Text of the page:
Reading Chord Diagrams, Fretboard Patterns, and Rhythm Charts

Reading Chord Diagrams Fretboard Patterns, and Rhythm Charts

This lesson will show you how to read chord diagrams, fretboard patterns, and rhythm charts.  These diagrams are a perfect way to quickly communicate what you are playing with other guitarists and musicians.

Objectives

  1. Learn how to read a chord diagram.
  2. Learn how to read a fretboard pattern.
  3. Learn how to read a rhythm chart.

Chord Diagrams

Chord diagrams show you where to place your fingers to play a particular chord. They consist of six vertical lines, which represent the strings of the guitar. Frets are shown by horizontal lines.  Since chord diagrams do not show the entire fretboard, the fret numbers are placed next to frets to indicate the location on the fretboard.  Sometimes an extra thick vertical line is used at the top of the diagram.  This represents the nut.  Black dots represent the root note of the chord.  The lessons on chords will explain root notes in greater depth.

Chord Diagram Parts
Chord Diagram Parts Notation

To play the chord, place your fingers where the dots are located and strum or pluck those strings at the same time.  When a dot is placed on top of the nut, the string is played open (without fretting it).  Sometimes certain strings are not meant to be played.  They are supposed to be muted, muffled, or skipped.  These strings have an X above them or no dots are placed on the string.

Chord Diagram Using Dots

Chord
Diagram Using Dots
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Show Me What I Am Playing

Sometimes the dots contain information inside them: note names, intervals, or fingerings.   You still play them like you would play the dots, but these diagrams give additional information for the guitarist who is reading the notation.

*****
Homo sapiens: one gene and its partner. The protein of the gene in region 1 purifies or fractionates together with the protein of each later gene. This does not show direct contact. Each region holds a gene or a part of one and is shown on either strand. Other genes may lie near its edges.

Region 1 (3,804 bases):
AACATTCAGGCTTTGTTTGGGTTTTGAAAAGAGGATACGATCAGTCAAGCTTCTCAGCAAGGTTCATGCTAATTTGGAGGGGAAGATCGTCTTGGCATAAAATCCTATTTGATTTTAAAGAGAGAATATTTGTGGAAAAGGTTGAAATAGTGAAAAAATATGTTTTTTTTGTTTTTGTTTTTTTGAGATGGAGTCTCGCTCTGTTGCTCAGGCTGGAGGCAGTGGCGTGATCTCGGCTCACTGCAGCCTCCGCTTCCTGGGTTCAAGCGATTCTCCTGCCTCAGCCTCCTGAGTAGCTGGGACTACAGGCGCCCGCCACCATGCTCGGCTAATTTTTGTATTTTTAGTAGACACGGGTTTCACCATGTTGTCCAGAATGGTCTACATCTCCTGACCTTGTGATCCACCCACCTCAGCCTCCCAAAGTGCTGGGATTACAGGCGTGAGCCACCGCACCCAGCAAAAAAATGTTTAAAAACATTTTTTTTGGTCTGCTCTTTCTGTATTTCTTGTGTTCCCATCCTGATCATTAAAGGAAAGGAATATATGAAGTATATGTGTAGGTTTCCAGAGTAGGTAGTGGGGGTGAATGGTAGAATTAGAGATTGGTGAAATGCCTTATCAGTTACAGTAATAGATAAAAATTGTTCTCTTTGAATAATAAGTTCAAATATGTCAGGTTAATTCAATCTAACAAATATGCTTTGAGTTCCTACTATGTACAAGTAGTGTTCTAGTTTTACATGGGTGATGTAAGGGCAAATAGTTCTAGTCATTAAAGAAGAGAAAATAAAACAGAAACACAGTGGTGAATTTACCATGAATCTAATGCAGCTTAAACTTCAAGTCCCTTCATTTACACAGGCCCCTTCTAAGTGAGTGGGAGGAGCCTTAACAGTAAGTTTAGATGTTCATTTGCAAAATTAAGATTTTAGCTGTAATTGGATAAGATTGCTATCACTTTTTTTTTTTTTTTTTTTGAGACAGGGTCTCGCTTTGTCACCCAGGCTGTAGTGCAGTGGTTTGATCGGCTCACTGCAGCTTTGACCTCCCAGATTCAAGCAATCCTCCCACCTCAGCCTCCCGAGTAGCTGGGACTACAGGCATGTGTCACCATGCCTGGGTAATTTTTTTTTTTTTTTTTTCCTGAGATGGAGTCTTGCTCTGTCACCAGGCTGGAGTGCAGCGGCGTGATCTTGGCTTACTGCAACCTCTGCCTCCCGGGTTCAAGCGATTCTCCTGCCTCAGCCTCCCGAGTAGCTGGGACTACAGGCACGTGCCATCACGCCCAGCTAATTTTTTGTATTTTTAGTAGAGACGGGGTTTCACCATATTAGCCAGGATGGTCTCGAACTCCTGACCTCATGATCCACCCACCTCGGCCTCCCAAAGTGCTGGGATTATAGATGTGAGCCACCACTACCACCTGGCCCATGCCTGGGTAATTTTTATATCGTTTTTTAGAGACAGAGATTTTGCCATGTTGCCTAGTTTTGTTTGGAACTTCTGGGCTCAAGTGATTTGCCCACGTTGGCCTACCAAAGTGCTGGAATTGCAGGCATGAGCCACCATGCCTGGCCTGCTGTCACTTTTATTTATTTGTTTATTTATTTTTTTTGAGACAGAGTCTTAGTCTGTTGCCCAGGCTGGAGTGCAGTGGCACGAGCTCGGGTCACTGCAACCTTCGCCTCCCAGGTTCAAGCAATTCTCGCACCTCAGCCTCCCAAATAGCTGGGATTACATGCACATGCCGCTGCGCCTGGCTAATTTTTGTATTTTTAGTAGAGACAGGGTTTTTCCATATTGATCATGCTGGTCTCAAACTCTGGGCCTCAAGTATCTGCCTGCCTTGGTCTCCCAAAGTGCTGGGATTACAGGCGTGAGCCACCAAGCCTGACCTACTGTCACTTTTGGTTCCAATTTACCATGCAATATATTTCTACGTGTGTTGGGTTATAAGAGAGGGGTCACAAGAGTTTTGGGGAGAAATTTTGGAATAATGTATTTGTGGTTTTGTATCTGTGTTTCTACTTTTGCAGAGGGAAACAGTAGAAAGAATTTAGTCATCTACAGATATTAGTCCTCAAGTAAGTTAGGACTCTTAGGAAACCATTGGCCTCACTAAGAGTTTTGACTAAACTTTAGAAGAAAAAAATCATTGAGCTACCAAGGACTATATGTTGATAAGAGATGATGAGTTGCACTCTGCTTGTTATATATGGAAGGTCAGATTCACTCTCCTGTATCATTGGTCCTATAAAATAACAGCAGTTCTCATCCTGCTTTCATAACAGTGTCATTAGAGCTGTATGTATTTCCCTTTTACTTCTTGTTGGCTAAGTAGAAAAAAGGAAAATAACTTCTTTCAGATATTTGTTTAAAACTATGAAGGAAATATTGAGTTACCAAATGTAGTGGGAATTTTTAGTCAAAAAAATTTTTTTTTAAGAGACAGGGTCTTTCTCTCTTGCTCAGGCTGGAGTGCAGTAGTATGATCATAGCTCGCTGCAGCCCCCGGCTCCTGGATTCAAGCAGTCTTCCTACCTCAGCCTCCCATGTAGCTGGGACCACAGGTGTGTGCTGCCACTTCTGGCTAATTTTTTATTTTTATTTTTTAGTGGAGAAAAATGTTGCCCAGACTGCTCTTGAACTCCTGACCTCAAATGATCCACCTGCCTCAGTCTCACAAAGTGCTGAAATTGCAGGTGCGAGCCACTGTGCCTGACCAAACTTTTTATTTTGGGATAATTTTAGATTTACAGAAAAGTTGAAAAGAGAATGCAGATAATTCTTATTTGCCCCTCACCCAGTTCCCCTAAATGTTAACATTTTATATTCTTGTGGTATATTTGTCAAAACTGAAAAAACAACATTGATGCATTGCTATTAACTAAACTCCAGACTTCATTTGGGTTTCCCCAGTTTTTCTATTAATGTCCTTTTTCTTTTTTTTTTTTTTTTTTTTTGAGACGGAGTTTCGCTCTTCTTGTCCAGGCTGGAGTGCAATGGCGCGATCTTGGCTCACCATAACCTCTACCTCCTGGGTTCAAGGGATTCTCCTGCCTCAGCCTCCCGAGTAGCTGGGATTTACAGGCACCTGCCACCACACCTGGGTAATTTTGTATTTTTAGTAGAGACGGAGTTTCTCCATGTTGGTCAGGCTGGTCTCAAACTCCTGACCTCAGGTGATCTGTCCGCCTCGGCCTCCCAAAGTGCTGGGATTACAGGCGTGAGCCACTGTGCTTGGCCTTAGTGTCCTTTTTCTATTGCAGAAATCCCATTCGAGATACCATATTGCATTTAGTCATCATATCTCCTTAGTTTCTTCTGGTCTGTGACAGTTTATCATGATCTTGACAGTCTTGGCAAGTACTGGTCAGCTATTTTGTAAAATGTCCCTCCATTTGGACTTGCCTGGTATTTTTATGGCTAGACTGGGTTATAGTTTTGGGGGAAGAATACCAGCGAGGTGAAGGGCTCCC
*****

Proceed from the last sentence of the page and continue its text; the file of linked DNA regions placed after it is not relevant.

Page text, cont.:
Chord Diagram Using Notes

Chord
Diagram Using Notes
Chord Diagram Using Fingerings

Chord
Diagram Using Fingerings
Chord Diagram Using Intervals

Chord
Diagram Using Intervals

Specifying Fingerings

Finger NumberingSometimes, chord diagrams explicitly say which fingering to use.  Finger numbers, if available, are located at the bottom of the chord diagram.
Finger Numbering

  • Thumb = T
  • Index Finger = 1
  • Middle Finger = 2
  • Ring Finger = 3
  • Pinky Finger = 4

Fretboard Patterns

Fretboard patterns, like chord diagrams, use dots to show where to place your fingers.  Fretboard patterns differ from chord diagrams because you do not play all of the notes at the same time.  Instead, you play one note at a time.  The fretboard pattern chart, however does not tell you the order to play the notes.  Once again root notes are indicated by dark dots and can contain information about note names, intervals, or fingerings.

Even though the patterns do not indicate a particular way to play them, I included some notation for playing the patterns string by string to make sure you know how the dots and notes correlate.

Full Fretboard Pattern

Full Fretboard Pattern
Playing the Pattern from the 6th String to the 1st String (Going Up the Scale)

Playing the Pattern from the 6th String to the 1st String (Going Up the Scale)
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Fretboard Pattern Box (C Major Scale)

Fretboard
Pattern Box (C Major Scale)
Playing the Pattern from the 6th String to the 1st String (Going Up the Scale)

Playing the Pattern from the 6th String to the 1st String (Going Up the Scale)
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Rhythm Charts

Rhythm charts are summaries for a song.  Guitarists often wish to give other musicians a general idea of a song without taking a lot of time to write every note exactly as played.  Other times, the song is intended to be interpreted by the musician.  In both cases, rhythm charts are perfect. They tell you which chord to play and give a general idea of how the chords are to be strummed.

12 Bar Blues Rhythm Chart in the Key of F

12 Bar Blues Rhythm Chart in the Key of F
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